Come on down, Google Apps, the price is right

I think the BBC hit the right note with its headline today on the launch of Google Apps Premier Edition: Google charges for web programs. Today may go down in history as the day when Google started charging for applications.
Written by Phil Wainewright, Contributor

I think the BBC hit the right note with its headline today on the launch of Google Apps Premier Edition: Google charges for web programs. Today may go down in history as the day when Google started charging for applications. Suddenly, it's once again become acceptable to charge customers for using Web-hosted software. It's as if the dot-com era never happened.

I heard indirectly that my article of a couple of weeks ago, Three mega traps for Google Apps, had not been well received in the Googleplex. By comparison with most bloggers, I have privileged access to Google PR, since a good friend of mine happens to be married to someone who works in the company's in-house PR team. My friend happened to be in London the other day and passed on a message from his spouse that I had gravely misrepresented Google's commitment to the subscription model. (What joy I felt to be just a single degree of separation away from direct communication with Google's PR team!) As my friend pointed out, adding a second source of income in addition to its core advertising revenue stream is actually a fairly sensible business move (he's a business journalist himself so I couldn't fault the argument). Google has every incentive to make a success of its foray into subscription charging, thus reducing its exposure to the vagaries of the online contextual advertising market.

So let's dispose of the first of the three mega traps I had cited in that article, and accept that the subscription revenue model is indeed strategic for Google. That leaves items two and three to deal with.

First, item three. I'd raised the spectre of Google Apps falling over, and we now know that the Premium Edition comes with a service level agreement that guarantees the service will be out of action no more than 0.1 percent of the time — just three-quarters of an hour — each month, which is not bad. Or at least, so we are told. Unfortunately, as my ZDNet colleague Larry Dignan discovered earlier today, the URL where customers can consult the details of the agreement returns a 404 error. But Donna Bogatin has been delving into the Gmail agreement, which says that in the event of downtime going above 0.1 percent, Google will credit you with three days extra service, provided you put in a claim for the disruption. It would be even better, as Dan Farber says, if Google had an online monitor like Salesforce.com's, which provides transparency about its server uptime, but then on the other hand Salesforce.com doesn't publish an SLA, so it seems you can never have everything you want in the on-demand world.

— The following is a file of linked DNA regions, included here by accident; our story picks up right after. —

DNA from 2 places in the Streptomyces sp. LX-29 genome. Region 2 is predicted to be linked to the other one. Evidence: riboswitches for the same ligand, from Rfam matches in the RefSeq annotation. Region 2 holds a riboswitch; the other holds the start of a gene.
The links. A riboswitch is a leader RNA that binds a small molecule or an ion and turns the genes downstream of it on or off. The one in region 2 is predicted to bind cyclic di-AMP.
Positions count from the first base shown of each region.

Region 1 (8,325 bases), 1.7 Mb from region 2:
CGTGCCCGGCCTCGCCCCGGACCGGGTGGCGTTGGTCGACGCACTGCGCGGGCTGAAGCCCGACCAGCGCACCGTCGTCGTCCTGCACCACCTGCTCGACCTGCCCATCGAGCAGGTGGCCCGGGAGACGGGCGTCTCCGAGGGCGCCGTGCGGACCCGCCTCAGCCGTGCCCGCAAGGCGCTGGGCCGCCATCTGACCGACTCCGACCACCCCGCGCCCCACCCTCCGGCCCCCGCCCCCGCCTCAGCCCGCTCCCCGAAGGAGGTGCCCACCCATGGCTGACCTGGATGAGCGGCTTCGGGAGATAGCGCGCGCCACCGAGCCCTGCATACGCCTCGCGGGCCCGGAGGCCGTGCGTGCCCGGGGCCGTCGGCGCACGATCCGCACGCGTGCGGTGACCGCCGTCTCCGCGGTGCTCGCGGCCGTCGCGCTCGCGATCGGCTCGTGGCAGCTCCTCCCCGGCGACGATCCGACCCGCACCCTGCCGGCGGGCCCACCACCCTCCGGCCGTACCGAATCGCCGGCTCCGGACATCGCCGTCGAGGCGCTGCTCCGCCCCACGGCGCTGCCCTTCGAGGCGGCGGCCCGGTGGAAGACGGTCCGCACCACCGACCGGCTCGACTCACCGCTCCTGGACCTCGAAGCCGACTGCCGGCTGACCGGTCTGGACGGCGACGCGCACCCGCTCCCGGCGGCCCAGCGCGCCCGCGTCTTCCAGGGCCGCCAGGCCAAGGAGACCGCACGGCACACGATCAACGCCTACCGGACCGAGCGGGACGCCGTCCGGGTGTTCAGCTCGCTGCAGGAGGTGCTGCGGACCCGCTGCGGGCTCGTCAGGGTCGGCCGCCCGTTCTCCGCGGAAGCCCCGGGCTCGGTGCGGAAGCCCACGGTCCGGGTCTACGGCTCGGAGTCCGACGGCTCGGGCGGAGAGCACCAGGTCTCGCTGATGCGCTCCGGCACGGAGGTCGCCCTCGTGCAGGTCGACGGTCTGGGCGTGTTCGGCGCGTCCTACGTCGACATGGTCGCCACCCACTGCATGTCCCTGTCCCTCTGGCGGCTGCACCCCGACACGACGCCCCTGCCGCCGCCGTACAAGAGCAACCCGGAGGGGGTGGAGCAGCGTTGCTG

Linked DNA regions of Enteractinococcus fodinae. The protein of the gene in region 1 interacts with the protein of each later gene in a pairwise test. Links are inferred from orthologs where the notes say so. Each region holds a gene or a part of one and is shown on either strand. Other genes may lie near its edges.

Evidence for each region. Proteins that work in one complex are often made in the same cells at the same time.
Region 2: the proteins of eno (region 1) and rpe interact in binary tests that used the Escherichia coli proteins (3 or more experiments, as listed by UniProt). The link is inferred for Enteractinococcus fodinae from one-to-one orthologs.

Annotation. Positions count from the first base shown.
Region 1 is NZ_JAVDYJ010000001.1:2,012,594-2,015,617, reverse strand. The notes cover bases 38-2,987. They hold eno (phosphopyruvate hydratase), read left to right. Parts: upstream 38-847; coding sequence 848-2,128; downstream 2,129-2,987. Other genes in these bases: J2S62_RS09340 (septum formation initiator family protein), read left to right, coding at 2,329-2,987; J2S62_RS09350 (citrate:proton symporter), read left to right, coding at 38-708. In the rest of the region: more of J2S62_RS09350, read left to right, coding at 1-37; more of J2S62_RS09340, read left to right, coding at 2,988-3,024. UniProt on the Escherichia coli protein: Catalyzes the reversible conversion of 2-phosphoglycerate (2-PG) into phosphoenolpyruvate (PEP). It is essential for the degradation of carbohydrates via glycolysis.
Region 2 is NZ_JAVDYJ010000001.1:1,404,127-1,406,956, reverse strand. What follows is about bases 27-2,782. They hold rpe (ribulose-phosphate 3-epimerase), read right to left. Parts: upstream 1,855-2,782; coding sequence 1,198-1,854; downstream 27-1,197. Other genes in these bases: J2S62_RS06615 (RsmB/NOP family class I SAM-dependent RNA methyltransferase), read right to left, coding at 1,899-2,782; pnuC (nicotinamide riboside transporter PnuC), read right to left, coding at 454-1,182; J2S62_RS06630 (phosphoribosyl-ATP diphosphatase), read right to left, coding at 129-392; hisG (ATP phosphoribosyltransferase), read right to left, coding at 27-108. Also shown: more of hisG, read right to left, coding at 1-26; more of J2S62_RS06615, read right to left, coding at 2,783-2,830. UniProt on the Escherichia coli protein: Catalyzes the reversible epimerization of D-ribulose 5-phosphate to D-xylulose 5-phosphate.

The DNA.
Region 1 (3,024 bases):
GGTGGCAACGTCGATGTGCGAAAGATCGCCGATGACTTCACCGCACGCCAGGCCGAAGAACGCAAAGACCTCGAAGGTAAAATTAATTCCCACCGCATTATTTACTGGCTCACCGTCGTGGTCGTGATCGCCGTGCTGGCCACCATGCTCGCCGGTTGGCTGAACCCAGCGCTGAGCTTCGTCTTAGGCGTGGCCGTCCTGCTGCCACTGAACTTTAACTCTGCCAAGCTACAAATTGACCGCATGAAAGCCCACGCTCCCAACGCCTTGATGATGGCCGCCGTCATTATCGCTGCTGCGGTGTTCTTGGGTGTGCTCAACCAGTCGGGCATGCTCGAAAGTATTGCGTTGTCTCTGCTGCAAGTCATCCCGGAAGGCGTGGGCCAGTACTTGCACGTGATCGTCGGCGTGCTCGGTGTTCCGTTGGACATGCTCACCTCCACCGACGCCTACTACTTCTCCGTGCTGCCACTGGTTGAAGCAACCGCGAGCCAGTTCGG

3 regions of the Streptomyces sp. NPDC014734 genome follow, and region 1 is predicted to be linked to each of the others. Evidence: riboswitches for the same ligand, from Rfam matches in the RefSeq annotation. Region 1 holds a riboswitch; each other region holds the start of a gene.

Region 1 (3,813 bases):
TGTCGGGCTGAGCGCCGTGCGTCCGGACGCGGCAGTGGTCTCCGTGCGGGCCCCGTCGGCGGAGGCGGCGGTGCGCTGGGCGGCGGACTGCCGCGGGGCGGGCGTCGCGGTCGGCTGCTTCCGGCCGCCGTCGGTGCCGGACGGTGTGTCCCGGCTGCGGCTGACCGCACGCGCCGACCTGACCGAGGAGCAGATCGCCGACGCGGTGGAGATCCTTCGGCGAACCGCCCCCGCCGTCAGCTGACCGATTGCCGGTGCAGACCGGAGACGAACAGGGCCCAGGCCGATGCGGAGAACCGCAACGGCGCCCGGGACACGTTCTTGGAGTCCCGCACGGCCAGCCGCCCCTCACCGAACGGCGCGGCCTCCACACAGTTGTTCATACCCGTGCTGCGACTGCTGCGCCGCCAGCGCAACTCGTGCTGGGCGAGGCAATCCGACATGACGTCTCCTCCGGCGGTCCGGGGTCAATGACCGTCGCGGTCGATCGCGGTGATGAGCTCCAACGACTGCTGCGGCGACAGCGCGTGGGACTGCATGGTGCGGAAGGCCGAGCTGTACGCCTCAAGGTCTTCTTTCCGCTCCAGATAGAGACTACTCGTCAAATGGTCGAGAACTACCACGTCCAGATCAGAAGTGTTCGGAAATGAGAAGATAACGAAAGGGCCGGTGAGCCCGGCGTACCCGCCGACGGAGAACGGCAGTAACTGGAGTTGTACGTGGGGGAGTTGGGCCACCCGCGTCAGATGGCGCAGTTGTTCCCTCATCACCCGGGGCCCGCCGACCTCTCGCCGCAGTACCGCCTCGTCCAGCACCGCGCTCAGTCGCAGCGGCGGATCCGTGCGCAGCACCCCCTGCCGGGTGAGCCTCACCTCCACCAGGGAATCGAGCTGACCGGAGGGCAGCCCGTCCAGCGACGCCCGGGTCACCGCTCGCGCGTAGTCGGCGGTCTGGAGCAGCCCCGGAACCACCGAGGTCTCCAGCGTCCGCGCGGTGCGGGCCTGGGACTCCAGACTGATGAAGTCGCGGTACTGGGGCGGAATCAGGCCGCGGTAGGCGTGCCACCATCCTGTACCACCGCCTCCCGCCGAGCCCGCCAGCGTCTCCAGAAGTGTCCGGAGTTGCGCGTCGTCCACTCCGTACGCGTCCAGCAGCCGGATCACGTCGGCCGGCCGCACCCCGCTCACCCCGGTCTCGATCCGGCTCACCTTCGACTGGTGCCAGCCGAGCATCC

The remaining item is the pricing. Will this trip Google up? Actually, I think the interesting thing here is that Google has set a very sustainable pricing level. At first glance, $50 per user per year sounds very cheap, but multiply it over the three-year minimum lifetime of a perpetual license and you're already up to $150, which is probably not far off the discounted price most decent-sized enterprises pay for Office. Of course Google has to run the infrastructure as well but the feature set of the current suite it's offering is fairly limited. That leaves open the option of adding additional pricing levels for more richly featured versions, which is exactly what Salesforce and many other on-demand operators have done over the years. So I think Google Apps will remain profitable at that level, and won't undermine the profitability of other on-demand vendors.

So far so good. What of the threat to Microsoft? This seems to be the question everyone is asking about. Well, I don't see this eating into Microsoft's core Office user base, not until the functionality improves closer to parity, which will take a year or two yet. Several people have commented that Microsoft's customers will be able to use Google Apps as a negotiating ploy to get better prices out of Microsoft. But then customers have already been using OpenOffice in exactly the same way (and probably with more conviction).

I think where it does create problems for Microsoft is around the periphery, chipping away at the perceived dominance that hitherto has made Office pretty much a no-brainer purchase in a business environment. Customers will now think twice whether they really need to stump up the full cost of Office when they can make do with Google Apps or some other alternative. A lot of the early adoptions will be tactical, short-term implementations that will gradually and imperceptibly turn into long-term commmitments. Ultimately, if Google Apps can insinuate itself into replacing Microsoft Office as the no-brainer, don't-have-to-think-about-it option, then that is when Microsoft will really have something to worry about.

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